Pesticide-sparing approaches to farming do not have to compromise on crop yields, new research suggests. A study that explored the impact of reduced herbicide use across a variety of different farming contexts found that herbicideefficient systems could be just as productive as conventional systems — and more so than organic systems — whilst having other important environmental benefits.
Ecological intensification is an approach to farming that, instead of focusing solely on increasing yields, favours practices that maintain or increase yields whilst also considering the impacts on the environment and, in particular, biodiversity. The careful treatment of weeds is an important consideration in ecological intensification, since weeds can help to create more diverse habitats for wildlife, and may contribute to crop pollination and pest control on farmed land. From a farmer’s point of view it may be beneficial to apply less herbicide in order to preserve some of these useful functions. However, a balance must be struck between reducing herbicide use and crop losses due to weed infestations.
To understand more about the appropriate balance, the researchers carried out studies in 55 experimental and agricultural fields across France between 2000–2010. The studies covered a wide range of crops and methods, including field observations, farmer surveys and modelling of weed growth and functions across different farming systems. Farming systems were grouped into conventional farming, organic farming and integrated pest management (IPM) or herbicide reduction approaches. Organic and IPM systems both use alternative practices based around soil tillage regimes, sowing dates and mechanical weeding to reduce herbicide use.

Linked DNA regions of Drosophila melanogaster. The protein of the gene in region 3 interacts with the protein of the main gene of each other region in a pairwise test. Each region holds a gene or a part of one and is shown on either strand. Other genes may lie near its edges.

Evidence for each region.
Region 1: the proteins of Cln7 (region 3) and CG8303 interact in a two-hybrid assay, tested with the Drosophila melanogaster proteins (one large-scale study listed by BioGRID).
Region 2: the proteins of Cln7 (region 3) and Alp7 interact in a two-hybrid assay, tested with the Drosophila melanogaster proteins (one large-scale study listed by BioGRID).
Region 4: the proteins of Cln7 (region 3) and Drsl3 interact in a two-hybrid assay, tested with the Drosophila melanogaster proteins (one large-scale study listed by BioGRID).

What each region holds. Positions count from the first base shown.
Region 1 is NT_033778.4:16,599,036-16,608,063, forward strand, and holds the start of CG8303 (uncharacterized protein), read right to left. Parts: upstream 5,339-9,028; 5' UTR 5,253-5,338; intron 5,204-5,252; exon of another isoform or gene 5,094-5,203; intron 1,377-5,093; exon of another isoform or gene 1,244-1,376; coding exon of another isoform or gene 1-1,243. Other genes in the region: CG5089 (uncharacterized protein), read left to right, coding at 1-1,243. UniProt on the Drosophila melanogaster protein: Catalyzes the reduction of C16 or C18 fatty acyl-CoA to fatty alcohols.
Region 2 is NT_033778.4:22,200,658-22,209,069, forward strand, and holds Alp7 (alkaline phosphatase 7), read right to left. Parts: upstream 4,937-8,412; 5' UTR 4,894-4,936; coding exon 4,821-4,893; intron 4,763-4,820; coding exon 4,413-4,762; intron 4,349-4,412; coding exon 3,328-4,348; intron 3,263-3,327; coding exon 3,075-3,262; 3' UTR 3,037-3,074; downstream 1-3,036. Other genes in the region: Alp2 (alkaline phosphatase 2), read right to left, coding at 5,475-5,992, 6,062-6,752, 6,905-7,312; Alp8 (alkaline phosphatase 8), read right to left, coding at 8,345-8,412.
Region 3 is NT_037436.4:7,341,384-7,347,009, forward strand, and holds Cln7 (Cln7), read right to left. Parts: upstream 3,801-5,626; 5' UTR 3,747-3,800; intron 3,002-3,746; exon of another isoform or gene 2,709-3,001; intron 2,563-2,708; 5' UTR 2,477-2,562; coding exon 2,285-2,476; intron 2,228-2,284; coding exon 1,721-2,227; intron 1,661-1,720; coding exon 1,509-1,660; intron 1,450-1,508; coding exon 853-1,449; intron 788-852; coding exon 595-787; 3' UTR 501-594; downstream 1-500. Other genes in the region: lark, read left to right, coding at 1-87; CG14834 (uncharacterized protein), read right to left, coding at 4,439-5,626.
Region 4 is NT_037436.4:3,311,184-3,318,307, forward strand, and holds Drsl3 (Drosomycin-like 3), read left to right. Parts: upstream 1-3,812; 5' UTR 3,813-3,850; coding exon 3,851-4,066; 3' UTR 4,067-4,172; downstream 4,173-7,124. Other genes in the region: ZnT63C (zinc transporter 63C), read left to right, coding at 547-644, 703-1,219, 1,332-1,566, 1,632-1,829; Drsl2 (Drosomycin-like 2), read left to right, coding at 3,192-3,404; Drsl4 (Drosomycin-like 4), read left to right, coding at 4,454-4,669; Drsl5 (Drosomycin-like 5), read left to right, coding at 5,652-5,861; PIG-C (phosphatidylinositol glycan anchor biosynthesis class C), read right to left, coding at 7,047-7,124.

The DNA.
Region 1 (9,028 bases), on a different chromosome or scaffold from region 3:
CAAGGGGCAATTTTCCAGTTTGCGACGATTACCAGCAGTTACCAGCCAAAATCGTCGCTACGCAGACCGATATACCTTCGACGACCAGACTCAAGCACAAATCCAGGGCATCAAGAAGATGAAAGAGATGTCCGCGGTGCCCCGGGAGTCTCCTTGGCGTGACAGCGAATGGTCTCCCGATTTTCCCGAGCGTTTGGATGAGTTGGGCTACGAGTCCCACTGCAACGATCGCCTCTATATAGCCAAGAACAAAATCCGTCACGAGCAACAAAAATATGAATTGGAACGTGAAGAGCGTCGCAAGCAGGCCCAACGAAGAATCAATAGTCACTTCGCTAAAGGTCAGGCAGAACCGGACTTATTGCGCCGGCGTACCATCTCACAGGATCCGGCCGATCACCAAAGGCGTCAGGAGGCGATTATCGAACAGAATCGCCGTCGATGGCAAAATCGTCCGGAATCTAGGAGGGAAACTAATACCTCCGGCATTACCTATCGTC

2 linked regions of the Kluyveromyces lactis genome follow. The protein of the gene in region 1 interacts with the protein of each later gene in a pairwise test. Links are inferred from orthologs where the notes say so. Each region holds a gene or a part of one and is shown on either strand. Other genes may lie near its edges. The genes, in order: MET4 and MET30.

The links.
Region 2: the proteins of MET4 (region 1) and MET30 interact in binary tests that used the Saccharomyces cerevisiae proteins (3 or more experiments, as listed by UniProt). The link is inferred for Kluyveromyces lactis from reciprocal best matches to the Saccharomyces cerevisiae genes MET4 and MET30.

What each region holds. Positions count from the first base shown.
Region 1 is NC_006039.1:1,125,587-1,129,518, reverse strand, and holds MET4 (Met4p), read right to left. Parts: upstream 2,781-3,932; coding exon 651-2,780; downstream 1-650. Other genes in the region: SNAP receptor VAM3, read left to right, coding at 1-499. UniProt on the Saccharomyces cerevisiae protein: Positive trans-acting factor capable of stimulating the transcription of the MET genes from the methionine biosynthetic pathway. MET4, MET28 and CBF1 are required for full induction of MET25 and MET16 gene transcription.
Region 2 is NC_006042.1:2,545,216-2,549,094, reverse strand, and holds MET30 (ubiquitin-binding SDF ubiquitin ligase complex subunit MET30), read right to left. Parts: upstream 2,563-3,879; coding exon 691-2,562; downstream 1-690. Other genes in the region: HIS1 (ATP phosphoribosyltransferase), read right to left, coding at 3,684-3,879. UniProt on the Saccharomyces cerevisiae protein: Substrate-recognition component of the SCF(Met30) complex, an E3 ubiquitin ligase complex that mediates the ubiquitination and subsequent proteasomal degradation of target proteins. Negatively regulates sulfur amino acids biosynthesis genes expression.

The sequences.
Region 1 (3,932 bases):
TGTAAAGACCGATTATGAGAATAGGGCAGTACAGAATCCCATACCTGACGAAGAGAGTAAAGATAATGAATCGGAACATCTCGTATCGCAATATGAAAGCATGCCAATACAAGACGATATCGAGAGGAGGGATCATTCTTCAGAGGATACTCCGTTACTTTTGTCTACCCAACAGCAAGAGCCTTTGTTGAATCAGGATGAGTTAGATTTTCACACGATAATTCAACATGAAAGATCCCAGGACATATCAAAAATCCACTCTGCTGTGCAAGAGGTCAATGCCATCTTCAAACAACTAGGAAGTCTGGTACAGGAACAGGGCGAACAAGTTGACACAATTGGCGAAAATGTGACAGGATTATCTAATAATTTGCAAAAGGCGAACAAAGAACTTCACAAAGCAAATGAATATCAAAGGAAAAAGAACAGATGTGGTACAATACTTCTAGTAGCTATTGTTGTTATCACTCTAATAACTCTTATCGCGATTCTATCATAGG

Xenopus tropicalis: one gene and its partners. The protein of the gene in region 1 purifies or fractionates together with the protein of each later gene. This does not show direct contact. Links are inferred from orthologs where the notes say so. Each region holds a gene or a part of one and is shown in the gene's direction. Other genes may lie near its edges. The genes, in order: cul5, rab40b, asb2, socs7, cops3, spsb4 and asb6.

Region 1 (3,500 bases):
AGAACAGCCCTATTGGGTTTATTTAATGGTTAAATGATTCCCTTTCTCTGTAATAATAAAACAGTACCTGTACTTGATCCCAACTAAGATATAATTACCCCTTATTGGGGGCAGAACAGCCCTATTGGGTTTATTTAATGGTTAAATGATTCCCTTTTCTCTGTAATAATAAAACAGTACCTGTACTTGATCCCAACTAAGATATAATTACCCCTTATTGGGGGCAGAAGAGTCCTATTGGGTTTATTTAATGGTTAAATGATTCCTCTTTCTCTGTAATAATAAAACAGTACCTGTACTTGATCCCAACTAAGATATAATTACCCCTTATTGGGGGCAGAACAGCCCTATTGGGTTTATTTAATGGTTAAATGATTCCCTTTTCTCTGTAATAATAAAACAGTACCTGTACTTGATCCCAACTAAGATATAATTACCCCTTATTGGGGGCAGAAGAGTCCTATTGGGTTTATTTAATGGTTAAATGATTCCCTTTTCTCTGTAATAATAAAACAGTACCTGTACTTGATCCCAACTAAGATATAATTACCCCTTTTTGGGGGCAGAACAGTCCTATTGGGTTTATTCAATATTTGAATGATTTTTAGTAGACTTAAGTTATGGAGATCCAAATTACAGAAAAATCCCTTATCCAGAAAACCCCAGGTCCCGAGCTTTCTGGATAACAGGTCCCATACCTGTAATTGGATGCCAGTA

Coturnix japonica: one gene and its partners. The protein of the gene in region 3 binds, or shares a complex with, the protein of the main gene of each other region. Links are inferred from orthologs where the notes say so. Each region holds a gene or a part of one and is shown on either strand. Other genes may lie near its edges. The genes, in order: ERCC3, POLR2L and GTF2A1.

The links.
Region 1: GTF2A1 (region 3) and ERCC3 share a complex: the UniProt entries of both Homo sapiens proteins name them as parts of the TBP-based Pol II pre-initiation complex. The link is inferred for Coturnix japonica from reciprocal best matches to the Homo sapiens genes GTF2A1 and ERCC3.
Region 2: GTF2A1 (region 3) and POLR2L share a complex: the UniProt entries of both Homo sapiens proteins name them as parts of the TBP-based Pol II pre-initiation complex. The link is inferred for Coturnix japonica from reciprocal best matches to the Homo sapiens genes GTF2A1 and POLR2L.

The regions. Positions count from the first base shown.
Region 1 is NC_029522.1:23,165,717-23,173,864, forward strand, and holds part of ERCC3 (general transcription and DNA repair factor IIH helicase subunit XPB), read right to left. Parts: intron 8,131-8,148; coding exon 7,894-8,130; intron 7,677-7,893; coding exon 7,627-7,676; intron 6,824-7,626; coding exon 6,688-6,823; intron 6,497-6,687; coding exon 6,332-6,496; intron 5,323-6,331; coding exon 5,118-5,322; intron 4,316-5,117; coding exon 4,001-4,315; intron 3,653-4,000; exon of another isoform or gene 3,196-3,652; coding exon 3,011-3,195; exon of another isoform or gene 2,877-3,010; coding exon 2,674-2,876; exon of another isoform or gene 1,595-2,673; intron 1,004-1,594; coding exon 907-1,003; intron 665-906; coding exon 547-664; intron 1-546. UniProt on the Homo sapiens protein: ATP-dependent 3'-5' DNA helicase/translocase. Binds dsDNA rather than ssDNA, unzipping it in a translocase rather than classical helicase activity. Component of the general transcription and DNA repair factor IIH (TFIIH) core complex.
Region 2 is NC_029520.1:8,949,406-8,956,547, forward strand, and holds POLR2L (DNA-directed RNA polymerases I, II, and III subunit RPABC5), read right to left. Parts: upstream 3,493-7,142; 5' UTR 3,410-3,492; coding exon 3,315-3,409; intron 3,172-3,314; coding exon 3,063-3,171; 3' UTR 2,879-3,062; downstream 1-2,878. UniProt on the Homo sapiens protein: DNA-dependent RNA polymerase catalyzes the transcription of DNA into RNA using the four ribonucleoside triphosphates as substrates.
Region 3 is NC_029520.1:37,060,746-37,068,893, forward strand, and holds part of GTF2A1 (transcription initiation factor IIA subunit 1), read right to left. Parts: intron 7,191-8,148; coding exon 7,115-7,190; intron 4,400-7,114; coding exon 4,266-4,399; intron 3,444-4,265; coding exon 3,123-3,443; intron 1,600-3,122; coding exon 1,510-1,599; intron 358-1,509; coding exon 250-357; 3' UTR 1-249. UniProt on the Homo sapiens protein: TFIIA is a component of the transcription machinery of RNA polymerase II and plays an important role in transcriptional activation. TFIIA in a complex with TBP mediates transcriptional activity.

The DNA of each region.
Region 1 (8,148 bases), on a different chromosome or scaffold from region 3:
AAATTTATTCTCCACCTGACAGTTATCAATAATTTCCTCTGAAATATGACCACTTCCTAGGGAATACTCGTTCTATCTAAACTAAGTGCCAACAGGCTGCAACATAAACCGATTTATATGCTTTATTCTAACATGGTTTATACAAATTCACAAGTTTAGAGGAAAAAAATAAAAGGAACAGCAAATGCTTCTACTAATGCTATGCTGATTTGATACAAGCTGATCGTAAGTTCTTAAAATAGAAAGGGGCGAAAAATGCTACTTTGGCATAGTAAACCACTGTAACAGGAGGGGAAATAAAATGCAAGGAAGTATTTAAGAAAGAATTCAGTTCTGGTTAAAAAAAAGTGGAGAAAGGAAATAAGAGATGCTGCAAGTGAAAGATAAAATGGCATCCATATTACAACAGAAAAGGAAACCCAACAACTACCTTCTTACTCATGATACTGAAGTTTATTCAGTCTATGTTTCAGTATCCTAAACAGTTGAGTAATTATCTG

Overall, the results showed that IPM systems were more sustainable and environmentally friendly than the other types of systems, and suggested that using less herbicide does not necessarily lead to lower yields. As long as farmers combine herbicide reduction with other land management strategies that control weeds, they can produce similar yields whilst also improving the sustainability of their farming practices. No major weed outbreaks occurred in the studies and the modelling results suggest that alternative weed management practices resulted in potentially important biodiversity impacts.
It was common for IPM systems to reduce reliance on individual crops by growing more than one crop — known as crop diversification — and this seemed to allow reduced herbicide use without reducing productivity. However, in an extreme version of IPM, which completely banned herbicides, weeds did increase significantly.
The researchers suggest therefore that it may not be sustainable to eliminate herbicides altogether due to the potential crop losses. The researchers used performance indicators to compare the different farming systems. Indicators covered herbicide doses, energy usage and efficiency, fuel consumption, fertiliser use, pollution due to herbicide use and economic sustainability including profitability. IPM systems generally performed better across indicators of sustainability and environmental effects, whilst producing crop yields similar to conventional systems; organic systems could not match them for productivity. Profitability was similar across the three types of system.
According to the researchers, the results present IPM as a promising approach to reducing herbicide use in farming, which takes up less land than organic farming through its higher productivity levels. They suggest setting up a monitoring network to test the long-term effects of herbicide reduction across different farming contexts. However, they stress that their study does not comprehensively assess the contribution of weeds to biodiversity. This is because current understanding of the benefits and feedbacks associated with weed diversity is poor and the degree of complexity high. The researchers call for more research on weed functions in farming and in particular on the effects of different crop systems on biodiversity.